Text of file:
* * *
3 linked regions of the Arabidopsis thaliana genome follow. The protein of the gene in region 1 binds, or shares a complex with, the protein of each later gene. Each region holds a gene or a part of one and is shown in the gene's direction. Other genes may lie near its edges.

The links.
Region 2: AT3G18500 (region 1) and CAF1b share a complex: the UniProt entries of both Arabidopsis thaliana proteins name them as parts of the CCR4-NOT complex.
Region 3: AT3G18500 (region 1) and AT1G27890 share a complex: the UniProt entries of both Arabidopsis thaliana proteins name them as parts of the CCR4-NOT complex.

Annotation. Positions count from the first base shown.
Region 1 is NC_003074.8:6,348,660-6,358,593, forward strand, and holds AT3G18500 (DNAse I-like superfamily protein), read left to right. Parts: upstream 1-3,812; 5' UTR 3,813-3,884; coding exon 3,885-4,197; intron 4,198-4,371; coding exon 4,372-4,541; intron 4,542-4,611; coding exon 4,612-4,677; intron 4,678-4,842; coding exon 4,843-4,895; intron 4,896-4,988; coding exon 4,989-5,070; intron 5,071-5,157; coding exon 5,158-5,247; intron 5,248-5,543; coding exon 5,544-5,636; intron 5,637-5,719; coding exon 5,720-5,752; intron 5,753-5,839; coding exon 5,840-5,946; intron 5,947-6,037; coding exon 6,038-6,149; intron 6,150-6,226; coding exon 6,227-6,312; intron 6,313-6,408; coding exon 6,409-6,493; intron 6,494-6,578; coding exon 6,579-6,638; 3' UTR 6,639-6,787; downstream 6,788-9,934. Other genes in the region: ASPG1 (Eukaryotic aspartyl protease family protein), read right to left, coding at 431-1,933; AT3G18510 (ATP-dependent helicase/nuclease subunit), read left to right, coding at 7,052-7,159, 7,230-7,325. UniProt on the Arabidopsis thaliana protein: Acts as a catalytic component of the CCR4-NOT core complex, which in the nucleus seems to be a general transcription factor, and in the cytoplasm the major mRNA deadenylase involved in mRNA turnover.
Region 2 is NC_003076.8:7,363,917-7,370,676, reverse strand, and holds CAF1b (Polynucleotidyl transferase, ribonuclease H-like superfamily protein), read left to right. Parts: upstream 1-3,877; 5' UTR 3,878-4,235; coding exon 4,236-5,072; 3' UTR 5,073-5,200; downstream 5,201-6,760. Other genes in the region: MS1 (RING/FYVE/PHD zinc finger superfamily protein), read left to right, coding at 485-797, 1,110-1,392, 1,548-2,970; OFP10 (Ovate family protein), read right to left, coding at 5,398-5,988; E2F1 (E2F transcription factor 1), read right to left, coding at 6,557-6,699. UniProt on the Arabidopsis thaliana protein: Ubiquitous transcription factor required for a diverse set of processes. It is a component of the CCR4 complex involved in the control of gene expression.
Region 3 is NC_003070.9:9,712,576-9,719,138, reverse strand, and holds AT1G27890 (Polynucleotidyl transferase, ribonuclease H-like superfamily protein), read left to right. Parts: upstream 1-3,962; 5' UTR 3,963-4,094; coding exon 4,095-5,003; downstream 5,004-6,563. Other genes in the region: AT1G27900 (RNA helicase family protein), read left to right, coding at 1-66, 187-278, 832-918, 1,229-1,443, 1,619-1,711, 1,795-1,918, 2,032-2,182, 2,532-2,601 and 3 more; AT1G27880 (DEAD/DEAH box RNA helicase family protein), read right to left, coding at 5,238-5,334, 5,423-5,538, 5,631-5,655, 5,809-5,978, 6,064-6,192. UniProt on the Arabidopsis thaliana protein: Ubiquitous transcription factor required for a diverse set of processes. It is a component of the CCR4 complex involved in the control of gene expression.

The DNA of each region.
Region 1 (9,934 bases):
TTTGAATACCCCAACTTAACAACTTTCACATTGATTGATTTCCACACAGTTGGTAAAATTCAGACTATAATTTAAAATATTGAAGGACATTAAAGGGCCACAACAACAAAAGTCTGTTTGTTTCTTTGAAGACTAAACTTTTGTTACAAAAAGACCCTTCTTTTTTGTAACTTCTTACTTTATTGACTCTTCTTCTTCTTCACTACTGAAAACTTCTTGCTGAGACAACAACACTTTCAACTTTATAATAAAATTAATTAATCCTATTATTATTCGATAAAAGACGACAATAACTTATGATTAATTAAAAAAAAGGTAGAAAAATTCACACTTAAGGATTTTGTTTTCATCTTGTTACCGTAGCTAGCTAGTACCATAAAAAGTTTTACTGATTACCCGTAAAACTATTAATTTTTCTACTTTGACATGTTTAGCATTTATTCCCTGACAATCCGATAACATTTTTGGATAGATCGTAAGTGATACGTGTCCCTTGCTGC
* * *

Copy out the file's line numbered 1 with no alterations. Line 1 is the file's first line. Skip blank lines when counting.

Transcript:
3 linked regions of the Arabidopsis thaliana genome follow. The protein of the gene in region 1 binds, or shares a complex with, the protein of each later gene. Each region holds a gene or a part of one and is shown in the gene's direction. Other genes may lie near its edges.